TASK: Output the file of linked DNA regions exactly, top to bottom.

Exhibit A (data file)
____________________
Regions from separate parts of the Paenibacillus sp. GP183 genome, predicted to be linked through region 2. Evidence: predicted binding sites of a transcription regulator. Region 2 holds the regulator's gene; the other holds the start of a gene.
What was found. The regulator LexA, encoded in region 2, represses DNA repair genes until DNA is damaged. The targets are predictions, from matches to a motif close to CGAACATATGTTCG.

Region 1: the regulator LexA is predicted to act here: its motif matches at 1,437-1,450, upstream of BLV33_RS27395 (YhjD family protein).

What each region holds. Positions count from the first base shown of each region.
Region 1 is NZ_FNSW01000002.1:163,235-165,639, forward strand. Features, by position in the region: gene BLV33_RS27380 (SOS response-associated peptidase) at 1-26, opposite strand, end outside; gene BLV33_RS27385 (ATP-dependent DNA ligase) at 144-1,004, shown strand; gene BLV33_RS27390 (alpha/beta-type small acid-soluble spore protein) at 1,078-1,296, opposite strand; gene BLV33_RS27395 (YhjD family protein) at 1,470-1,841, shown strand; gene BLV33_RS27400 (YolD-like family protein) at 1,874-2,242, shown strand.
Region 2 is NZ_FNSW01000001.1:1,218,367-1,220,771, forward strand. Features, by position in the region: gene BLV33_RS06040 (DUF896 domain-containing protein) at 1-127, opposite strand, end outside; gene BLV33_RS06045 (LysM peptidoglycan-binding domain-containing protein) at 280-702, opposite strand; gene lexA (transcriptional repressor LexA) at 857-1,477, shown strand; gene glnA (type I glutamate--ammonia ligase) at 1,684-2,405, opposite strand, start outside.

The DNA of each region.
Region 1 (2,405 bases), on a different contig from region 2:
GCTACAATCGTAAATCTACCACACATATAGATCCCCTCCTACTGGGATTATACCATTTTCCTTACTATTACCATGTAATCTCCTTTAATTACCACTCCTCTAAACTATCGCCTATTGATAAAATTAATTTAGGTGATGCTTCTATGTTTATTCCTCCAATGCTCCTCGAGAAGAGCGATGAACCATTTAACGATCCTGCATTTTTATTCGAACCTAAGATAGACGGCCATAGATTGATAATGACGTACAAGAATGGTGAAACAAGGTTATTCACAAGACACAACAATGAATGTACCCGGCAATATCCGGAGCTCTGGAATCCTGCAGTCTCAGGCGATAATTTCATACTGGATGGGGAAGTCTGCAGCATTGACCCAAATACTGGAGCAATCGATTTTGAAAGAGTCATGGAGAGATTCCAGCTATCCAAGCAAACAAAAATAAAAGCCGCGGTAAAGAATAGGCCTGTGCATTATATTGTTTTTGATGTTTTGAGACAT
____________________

Regions from separate parts of the Paenibacillus sp. GP183 genome, predicted to be linked through region 2. Evidence: predicted binding sites of a transcription regulator. Region 2 holds the regulator's gene; the other holds the start of a gene.
What was found. The regulator LexA, encoded in region 2, represses DNA repair genes until DNA is damaged. The targets are predictions, from matches to a motif close to CGAACATATGTTCG.

Region 1: the regulator LexA is predicted to act here: its motif matches at 1,437-1,450, upstream of BLV33_RS27395 (YhjD family protein).

What each region holds. Positions count from the first base shown of each region.
Region 1 is NZ_FNSW01000002.1:163,235-165,639, forward strand. Features, by position in the region: gene BLV33_RS27380 (SOS response-associated peptidase) at 1-26, opposite strand, end outside; gene BLV33_RS27385 (ATP-dependent DNA ligase) at 144-1,004, shown strand; gene BLV33_RS27390 (alpha/beta-type small acid-soluble spore protein) at 1,078-1,296, opposite strand; gene BLV33_RS27395 (YhjD family protein) at 1,470-1,841, shown strand; gene BLV33_RS27400 (YolD-like family protein) at 1,874-2,242, shown strand.
Region 2 is NZ_FNSW01000001.1:1,218,367-1,220,771, forward strand. Features, by position in the region: gene BLV33_RS06040 (DUF896 domain-containing protein) at 1-127, opposite strand, end outside; gene BLV33_RS06045 (LysM peptidoglycan-binding domain-containing protein) at 280-702, opposite strand; gene lexA (transcriptional repressor LexA) at 857-1,477, shown strand; gene glnA (type I glutamate--ammonia ligase) at 1,684-2,405, opposite strand, start outside.

The DNA of each region.
Region 1 (2,405 bases), on a different contig from region 2:
GCTACAATCGTAAATCTACCACACATATAGATCCCCTCCTACTGGGATTATACCATTTTCCTTACTATTACCATGTAATCTCCTTTAATTACCACTCCTCTAAACTATCGCCTATTGATAAAATTAATTTAGGTGATGCTTCTATGTTTATTCCTCCAATGCTCCTCGAGAAGAGCGATGAACCATTTAACGATCCTGCATTTTTATTCGAACCTAAGATAGACGGCCATAGATTGATAATGACGTACAAGAATGGTGAAACAAGGTTATTCACAAGACACAACAATGAATGTACCCGGCAATATCCGGAGCTCTGGAATCCTGCAGTCTCAGGCGATAATTTCATACTGGATGGGGAAGTCTGCAGCATTGACCCAAATACTGGAGCAATCGATTTTGAAAGAGTCATGGAGAGATTCCAGCTATCCAAGCAAACAAAAATAAAAGCCGCGGTAAAGAATAGGCCTGTGCATTATATTGTTTTTGATGTTTTGAGACAT